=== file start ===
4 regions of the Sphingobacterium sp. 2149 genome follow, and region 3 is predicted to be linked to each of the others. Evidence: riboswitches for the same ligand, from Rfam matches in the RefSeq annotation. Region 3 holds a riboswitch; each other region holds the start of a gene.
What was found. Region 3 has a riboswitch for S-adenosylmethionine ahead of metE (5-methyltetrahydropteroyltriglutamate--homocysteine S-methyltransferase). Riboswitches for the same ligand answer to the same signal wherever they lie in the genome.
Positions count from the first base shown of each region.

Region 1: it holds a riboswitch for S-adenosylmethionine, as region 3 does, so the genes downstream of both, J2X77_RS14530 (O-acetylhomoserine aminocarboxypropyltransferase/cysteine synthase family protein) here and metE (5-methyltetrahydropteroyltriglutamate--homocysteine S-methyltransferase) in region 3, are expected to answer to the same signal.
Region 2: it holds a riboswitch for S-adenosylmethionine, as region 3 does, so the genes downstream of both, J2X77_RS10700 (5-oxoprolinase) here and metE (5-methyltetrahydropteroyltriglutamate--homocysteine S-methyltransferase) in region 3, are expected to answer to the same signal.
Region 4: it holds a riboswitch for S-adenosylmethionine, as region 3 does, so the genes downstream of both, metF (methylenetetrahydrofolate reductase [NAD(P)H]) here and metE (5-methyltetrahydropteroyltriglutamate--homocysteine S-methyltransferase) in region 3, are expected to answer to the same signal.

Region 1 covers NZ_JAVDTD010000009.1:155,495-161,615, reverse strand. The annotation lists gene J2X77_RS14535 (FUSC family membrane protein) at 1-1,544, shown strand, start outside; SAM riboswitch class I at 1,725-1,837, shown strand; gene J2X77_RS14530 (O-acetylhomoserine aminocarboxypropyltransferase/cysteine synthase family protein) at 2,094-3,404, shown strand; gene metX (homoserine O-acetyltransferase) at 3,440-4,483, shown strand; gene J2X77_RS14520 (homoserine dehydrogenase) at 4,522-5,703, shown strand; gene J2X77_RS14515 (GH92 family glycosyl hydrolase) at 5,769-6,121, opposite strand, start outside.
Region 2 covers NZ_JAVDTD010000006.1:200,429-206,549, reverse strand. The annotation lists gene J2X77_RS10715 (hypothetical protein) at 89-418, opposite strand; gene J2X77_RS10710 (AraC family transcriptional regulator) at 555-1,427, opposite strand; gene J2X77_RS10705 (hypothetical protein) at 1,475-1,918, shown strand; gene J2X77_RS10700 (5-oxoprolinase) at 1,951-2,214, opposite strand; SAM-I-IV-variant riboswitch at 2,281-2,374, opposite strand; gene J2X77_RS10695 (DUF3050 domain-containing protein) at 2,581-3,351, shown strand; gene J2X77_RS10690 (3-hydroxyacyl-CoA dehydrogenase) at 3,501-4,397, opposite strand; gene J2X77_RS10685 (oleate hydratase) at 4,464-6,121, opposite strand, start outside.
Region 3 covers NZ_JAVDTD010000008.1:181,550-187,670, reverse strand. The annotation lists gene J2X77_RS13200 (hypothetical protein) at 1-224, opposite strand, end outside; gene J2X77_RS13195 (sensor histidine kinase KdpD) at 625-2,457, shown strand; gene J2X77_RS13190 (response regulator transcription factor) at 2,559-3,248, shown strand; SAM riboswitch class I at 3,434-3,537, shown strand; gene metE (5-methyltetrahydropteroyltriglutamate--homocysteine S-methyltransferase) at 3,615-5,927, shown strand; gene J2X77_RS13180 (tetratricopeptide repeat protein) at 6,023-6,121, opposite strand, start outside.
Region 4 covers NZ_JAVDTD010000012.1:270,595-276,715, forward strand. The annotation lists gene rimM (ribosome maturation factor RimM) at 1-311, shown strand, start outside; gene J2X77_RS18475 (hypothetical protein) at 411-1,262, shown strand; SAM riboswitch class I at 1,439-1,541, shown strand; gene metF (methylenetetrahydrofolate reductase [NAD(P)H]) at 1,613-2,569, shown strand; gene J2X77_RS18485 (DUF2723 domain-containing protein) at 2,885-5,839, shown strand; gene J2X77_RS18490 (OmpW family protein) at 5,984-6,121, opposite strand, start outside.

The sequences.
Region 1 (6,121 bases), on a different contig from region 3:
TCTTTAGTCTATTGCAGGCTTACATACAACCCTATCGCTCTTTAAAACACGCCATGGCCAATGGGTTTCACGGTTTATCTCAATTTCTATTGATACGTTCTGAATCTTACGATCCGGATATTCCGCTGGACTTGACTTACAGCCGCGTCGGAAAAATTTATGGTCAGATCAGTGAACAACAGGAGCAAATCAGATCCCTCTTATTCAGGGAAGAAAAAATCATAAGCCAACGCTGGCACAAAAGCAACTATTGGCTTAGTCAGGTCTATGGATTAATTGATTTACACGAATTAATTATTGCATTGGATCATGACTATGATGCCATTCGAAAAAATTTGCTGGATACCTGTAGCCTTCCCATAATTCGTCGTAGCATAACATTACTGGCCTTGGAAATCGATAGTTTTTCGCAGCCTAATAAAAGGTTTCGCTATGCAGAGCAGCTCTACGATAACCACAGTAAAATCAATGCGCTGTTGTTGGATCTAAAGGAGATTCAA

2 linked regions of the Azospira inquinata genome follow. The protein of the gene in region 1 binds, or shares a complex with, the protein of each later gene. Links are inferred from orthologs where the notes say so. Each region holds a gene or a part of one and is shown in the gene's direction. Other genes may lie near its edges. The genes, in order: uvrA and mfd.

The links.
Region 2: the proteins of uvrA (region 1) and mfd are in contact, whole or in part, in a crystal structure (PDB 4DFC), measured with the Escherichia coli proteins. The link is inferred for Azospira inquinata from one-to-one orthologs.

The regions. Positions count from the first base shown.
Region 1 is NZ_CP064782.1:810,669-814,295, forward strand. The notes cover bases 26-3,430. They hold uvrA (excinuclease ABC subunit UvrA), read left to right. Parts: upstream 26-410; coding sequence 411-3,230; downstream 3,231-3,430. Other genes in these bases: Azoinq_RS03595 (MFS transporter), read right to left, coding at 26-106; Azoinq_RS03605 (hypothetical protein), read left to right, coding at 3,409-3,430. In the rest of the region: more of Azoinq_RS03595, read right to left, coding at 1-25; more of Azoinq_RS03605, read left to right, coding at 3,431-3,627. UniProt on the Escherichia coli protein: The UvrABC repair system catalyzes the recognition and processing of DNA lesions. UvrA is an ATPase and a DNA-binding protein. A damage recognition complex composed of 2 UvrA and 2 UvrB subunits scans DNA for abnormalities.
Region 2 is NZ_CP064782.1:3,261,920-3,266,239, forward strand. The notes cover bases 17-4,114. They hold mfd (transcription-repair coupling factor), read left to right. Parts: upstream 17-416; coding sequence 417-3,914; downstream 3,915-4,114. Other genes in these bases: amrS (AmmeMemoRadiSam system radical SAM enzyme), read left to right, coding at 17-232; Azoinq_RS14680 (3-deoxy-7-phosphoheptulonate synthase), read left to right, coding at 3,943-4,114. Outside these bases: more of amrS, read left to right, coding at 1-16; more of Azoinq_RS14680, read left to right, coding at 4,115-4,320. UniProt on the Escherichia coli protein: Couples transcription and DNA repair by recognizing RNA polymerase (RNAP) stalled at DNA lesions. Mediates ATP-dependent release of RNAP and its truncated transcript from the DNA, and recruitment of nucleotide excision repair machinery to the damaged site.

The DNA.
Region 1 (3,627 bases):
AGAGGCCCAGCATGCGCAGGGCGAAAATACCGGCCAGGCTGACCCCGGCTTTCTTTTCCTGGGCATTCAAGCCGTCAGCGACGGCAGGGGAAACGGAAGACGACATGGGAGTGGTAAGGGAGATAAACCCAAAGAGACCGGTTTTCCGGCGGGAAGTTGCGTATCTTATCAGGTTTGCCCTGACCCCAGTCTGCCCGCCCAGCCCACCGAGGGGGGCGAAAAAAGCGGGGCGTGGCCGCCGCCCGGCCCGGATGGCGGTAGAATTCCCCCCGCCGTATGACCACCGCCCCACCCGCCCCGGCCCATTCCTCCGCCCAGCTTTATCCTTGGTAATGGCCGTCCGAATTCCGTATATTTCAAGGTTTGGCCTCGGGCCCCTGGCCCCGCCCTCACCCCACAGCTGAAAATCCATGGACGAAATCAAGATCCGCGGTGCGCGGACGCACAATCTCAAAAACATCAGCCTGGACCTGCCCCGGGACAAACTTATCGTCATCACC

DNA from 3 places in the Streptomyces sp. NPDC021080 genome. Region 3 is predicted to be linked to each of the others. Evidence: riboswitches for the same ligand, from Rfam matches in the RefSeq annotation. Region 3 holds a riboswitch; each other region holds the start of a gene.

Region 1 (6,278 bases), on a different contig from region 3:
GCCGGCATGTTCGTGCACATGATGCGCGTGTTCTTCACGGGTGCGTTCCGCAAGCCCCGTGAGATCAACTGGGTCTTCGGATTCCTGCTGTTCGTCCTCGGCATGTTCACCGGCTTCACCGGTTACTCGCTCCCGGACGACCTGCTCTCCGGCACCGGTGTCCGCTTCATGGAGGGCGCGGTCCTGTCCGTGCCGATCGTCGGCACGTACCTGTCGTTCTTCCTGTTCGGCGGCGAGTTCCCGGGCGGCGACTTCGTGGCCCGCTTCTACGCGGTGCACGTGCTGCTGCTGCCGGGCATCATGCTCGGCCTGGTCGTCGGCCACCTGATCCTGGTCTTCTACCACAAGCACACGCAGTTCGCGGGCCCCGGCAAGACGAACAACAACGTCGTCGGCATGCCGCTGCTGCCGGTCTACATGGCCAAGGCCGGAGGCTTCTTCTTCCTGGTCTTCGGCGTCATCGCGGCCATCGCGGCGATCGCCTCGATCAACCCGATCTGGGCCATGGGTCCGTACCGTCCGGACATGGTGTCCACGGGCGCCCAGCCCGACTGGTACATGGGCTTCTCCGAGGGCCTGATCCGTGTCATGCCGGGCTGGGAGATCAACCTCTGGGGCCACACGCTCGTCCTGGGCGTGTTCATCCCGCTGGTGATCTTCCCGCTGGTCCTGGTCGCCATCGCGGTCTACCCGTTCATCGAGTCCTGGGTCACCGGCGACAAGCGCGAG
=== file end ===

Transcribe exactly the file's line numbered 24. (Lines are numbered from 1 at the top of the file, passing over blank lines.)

Region 1 (6,278 bases), on a different contig from region 3: